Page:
132 medical preparedness for a terrorist nuclear event CHERYL BITHER, U.S. Army Medical Materiel Agency, Federal Emergency Management Agency WILLIAM BLAKELY, Scientific Research Department, Armed Forces Radiobiology Research Institute, Bethesda, MD CHARLES BLUE (Capt.), Office of Health Affairs, Department of Homeland Security ARNOLD BOGIS, Belfer Center for Science and International Affairs, Harvard Kennedy School LUCIANA BORIO, Center for Biosecurity of the University of Pittsburgh Medical Center, Baltimore, MD JULIA BURR, Institute for Defense Analyses, Alexandria, VA SANDRA BURRELL, Government Accountability Office, Washington, DC DUANE CANEVA, Medical Preparedness Policy, White House Homeland Security Council ELLEN CARLIN, Committee on Homeland Security, U.S. House of Representatives CULLEN CASE, Jr., National Marrow Donor Program, Radiation Injury Treatment Network, Minneapolis, MN DAVID CASSATT, Division of Allergy, Immunology, and Transplantation/ National Institute of Allergy and Infectious Diseases, National Institutes of Health RICK CHRISTENSEN, National Nuclear Security Administration, Department of Energy ZACHARY COILE, San Francisco Chronicle NORMAN COLEMAN, Office of the Assistant Secretary for Preparedness and Response, Department of Health and Human Services THOMAS COTTON, JK Research Associates, Washington, DC MIKE DAILY, private citizen DANIEL DALTON, National Nuclear Security Administration, Department of Energy WILLIAM DICKERSON (Col.), Red Cross, National Naval Medical Center, Bethesda, MD MIKE FANELLI, Texas Christian University AARON M. FIROVED, Homeland Security and Governmental Affairs Committee, U.S. Senate DAVID FOX, Government Accountability Office, Washington, DC ADAM FRANKEL, U.S. Strategies Corporation, Alexandria, VA HARRY GEDNEY, National Park Service, National Mall and Memorial Parks, Washington, DC MARCY GRACE, Scientific Research Department, Armed Forces Radiobiology Research Institute, Bethesda, MD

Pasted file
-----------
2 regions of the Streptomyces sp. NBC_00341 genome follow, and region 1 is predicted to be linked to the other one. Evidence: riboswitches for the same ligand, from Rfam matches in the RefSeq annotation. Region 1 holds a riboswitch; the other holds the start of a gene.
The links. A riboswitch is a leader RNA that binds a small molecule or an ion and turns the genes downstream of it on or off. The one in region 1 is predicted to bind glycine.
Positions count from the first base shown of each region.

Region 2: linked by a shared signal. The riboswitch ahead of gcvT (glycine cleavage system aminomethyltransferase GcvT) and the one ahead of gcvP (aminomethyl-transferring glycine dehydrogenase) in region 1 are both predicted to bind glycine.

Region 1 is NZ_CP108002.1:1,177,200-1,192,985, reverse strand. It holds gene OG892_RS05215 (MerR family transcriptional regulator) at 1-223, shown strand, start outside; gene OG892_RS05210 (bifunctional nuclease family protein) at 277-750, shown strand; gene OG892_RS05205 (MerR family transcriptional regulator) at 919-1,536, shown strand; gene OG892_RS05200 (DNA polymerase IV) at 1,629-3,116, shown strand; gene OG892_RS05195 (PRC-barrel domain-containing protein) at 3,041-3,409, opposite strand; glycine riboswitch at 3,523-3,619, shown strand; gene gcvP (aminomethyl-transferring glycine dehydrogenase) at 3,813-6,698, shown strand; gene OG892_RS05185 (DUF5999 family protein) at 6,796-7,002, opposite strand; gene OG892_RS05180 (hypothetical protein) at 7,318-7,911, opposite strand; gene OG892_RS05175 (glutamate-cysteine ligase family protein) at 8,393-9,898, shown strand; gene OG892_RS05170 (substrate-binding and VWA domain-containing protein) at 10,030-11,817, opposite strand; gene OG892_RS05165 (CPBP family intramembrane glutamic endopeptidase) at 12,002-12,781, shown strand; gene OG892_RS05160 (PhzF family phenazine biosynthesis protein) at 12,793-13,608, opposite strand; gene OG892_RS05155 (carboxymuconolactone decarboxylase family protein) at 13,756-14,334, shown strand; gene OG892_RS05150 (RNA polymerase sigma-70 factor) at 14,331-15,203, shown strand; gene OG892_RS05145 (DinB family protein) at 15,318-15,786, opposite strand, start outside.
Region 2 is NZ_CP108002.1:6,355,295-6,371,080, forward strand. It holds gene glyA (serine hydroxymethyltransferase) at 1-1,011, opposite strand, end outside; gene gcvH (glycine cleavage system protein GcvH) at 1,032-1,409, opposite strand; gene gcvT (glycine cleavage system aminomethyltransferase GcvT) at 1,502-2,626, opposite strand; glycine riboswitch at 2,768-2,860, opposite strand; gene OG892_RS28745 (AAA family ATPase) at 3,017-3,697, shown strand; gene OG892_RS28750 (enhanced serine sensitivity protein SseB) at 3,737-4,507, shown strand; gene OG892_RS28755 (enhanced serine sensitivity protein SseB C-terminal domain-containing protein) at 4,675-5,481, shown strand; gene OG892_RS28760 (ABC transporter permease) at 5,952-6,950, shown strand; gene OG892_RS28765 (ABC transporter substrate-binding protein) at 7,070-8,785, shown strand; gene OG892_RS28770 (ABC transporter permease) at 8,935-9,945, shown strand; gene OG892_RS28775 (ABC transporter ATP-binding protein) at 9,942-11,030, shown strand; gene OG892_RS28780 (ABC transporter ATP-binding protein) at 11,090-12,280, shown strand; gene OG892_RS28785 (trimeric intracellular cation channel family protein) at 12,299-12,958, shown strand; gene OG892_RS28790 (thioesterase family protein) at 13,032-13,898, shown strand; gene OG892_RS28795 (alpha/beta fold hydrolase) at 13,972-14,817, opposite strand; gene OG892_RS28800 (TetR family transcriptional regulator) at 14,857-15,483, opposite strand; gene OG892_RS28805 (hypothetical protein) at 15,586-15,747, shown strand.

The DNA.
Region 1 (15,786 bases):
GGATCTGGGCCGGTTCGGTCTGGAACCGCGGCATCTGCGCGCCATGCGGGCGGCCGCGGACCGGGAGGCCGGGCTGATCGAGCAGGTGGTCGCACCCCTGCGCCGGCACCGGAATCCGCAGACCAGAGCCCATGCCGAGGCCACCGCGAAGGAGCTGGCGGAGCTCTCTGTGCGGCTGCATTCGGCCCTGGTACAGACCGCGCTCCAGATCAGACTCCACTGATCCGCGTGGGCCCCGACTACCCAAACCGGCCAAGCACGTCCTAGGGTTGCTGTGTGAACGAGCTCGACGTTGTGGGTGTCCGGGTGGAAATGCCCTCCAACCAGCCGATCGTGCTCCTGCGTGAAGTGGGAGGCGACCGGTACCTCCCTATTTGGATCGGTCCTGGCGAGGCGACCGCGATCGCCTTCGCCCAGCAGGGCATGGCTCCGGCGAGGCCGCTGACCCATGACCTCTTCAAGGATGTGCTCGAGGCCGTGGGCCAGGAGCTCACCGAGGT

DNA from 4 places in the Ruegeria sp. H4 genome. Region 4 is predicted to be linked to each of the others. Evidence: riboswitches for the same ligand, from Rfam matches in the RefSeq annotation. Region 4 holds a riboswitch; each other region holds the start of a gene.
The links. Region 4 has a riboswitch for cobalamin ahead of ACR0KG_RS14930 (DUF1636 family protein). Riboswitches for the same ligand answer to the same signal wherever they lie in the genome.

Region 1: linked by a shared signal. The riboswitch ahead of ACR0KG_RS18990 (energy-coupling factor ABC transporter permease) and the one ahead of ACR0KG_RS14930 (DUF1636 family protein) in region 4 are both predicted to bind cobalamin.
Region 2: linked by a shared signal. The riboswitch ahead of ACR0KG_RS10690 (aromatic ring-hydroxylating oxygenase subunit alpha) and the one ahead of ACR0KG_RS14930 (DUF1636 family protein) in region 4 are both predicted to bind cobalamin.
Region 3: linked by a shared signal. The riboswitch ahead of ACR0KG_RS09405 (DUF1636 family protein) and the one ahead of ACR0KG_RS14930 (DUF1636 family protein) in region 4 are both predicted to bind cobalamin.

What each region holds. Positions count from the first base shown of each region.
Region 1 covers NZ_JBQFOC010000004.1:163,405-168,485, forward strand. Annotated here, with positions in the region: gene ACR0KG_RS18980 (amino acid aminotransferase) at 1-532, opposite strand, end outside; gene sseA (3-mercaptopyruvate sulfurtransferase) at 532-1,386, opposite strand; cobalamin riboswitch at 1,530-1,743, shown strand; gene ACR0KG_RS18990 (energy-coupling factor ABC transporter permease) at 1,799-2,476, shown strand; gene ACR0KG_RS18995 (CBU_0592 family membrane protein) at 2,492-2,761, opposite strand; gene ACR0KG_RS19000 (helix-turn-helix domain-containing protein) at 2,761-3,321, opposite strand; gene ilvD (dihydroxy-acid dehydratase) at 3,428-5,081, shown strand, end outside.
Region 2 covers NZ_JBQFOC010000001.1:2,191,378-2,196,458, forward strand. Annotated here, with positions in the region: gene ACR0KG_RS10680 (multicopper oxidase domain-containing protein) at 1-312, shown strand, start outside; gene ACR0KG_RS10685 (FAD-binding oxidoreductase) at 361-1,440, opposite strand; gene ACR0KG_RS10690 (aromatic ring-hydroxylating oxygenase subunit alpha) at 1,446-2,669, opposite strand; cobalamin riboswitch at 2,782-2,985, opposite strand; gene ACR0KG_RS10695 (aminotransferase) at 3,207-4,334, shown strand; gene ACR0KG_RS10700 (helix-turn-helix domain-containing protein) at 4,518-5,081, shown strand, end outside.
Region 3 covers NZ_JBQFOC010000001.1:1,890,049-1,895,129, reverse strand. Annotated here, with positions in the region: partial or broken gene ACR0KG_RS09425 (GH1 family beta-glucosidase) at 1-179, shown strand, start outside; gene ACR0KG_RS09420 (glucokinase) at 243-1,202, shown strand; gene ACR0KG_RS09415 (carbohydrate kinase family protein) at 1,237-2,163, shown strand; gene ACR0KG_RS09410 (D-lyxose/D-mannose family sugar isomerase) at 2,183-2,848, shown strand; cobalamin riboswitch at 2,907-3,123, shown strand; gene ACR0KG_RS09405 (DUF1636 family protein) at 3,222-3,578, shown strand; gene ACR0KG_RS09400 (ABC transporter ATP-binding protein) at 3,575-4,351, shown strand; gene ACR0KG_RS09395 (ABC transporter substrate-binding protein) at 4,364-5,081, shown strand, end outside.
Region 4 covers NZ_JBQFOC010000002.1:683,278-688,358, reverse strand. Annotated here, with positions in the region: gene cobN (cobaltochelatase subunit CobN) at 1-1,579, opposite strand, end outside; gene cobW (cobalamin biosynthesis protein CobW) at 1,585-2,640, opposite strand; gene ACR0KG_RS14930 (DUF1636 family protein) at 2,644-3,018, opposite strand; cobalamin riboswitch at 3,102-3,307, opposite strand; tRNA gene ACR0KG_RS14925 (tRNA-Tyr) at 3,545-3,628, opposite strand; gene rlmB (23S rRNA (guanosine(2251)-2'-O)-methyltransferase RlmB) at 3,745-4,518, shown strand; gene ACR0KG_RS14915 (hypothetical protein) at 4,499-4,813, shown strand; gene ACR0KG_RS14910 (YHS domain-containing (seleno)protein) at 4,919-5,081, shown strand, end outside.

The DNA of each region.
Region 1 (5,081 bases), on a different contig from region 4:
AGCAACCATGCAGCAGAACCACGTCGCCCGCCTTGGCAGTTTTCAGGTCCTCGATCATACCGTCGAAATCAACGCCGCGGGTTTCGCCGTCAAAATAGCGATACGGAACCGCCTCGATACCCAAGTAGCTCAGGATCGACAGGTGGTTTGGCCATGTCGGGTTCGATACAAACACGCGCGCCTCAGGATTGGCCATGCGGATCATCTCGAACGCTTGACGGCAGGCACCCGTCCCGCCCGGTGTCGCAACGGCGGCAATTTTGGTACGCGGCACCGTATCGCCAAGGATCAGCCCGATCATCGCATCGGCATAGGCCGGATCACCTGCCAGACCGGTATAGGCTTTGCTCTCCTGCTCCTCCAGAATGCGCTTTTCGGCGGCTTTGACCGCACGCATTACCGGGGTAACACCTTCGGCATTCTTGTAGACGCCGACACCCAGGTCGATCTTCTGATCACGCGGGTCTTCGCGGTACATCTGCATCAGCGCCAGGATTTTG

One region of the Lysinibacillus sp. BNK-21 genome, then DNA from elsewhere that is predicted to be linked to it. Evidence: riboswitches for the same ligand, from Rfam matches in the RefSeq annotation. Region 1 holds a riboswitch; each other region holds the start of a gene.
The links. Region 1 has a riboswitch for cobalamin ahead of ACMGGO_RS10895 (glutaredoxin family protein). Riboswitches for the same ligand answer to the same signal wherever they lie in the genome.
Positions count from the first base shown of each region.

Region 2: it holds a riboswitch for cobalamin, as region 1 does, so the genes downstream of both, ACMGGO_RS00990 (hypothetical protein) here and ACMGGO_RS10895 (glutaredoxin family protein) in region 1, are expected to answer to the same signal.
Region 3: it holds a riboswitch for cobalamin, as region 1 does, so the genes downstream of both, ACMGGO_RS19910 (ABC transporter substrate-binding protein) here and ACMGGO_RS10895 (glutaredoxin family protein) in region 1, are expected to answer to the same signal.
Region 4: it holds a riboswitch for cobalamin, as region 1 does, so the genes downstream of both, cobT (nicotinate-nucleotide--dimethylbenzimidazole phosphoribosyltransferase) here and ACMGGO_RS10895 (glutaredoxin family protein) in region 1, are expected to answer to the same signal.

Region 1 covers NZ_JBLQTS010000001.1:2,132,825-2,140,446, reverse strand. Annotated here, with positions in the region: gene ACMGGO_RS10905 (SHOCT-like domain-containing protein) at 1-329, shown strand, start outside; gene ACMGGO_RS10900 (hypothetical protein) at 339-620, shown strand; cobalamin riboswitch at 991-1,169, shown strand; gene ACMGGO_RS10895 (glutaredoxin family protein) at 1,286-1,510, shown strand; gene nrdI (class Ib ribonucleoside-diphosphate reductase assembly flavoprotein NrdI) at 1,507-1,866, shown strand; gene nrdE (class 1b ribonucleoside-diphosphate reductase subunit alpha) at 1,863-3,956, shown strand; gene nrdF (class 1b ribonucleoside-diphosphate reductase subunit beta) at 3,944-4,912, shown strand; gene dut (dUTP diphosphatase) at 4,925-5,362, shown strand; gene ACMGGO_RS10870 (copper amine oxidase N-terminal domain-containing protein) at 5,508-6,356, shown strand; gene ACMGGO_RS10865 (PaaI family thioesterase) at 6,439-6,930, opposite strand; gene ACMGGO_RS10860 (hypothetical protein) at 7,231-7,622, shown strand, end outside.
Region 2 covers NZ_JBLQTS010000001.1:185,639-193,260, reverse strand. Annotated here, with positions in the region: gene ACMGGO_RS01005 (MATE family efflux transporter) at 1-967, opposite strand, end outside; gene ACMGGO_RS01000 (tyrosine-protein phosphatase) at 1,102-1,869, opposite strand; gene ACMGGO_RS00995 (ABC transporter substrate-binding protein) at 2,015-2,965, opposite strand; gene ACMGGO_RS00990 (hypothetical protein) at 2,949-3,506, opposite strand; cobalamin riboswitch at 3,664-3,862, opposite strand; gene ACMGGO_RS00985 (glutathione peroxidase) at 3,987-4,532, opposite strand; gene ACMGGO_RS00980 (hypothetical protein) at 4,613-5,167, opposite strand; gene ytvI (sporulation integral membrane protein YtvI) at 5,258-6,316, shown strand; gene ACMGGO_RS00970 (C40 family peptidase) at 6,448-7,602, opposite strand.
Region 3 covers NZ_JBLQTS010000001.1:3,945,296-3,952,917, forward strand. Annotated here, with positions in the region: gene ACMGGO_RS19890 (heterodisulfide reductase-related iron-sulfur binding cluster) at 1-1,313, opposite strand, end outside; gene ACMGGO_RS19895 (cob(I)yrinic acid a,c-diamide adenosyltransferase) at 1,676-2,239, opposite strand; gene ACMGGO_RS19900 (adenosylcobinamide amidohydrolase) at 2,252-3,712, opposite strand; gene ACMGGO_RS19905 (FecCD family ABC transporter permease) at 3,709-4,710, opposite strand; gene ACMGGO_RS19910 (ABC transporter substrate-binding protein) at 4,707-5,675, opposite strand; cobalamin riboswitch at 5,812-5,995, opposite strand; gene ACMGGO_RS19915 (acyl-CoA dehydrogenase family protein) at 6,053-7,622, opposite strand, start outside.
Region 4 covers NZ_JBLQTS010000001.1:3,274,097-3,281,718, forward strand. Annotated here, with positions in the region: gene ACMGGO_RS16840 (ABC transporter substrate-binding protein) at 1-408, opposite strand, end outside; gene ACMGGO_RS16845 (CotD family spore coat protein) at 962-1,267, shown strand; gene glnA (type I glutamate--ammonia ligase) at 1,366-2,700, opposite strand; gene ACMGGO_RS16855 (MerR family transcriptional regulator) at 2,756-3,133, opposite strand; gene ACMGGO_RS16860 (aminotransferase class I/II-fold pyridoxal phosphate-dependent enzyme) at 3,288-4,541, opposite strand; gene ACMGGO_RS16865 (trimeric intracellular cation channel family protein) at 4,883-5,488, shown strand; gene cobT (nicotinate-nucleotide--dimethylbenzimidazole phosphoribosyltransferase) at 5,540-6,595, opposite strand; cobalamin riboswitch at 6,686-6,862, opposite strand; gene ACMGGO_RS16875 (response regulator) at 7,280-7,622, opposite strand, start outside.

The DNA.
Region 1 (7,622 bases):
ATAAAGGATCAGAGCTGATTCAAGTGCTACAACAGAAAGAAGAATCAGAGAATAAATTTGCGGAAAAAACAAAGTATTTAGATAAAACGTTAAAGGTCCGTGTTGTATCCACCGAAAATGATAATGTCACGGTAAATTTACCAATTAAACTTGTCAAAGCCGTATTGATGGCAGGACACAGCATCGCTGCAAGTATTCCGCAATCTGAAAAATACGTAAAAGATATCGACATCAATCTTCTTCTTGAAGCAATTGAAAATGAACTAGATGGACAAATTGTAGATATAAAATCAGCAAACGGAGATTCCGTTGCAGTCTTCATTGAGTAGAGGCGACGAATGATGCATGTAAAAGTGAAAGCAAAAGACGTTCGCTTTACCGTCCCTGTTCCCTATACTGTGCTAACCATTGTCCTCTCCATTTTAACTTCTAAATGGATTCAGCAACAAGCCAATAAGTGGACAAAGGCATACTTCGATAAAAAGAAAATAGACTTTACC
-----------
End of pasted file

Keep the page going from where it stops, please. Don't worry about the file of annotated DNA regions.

APPENDIX B 133 PATRICIA HAWES, Emergency Management, Suburban Hospital, Bethesda, MD JACK HERRMANN, Preparedness Division, National Association of County and City Health Officials MICHAEL HOPMEIER, Unconventional Concepts, Inc. DAVID HOWELL, Pardee RAND Graduate School, RAND Corp, Arlington, VA JOHN HOYLE, Disaster Operations and Recovery, Federal Emergency Management Agency National Emergency Training Center, Emmitsburg, MD KOREY JACKSON (Col.), Nuclear Defense Policy, White House Homeland Security Council KOSOKO JACKSON, National Institute for Occupational Safety and Health ANN JAKUBOWSKI, Memorial Sloan-Kettering Cancer Center, New York DAVID JARRETT, Office of the Secretary of Defense, Department of Defense JOE KAMINSKI, Division of Allergy, Immunology, and Transplantation, National Institute of Allergy and Infectious Diseases, National Institutes of Health DAVID KESTENBAUM, National Public Radio WESLEY KIDDER, Government Relations, American Society for Therapeutic Radiology and Oncology YAKOV KOGAN, Cleveland BioLabs, Inc., Buffalo, NY MICHAEL LANDAUER, Armed Forces Radiobiology Research Institute, Bethesda, MD ALEXANDRA LANDSBERG, U.S. Department of Homeland Security WALTER LANGE, Nuclear Regulatory Commission PATRICIA LILLIS-HEARNE, Armed Forces Radiobiology Research Institute, Bethesda, MD BERT MAIDMENT, Division of Allergy, Immunology, and Transplantation, National Institute of Allergy and Infectious Diseases, National Institutes of Health HANS MARK, University of Texas RICHARD MARTIN, Government Relations, American Society for Therapeutic Radiology and Oncology MICHAEL McCREERY, Medical Countermeasures Against Radiological Threats Program, University of Maryland School of Medicine, Baltimore ANDREW MENER, National Center for Disaster Preparedness, Mailman School of Public Health, Columbia University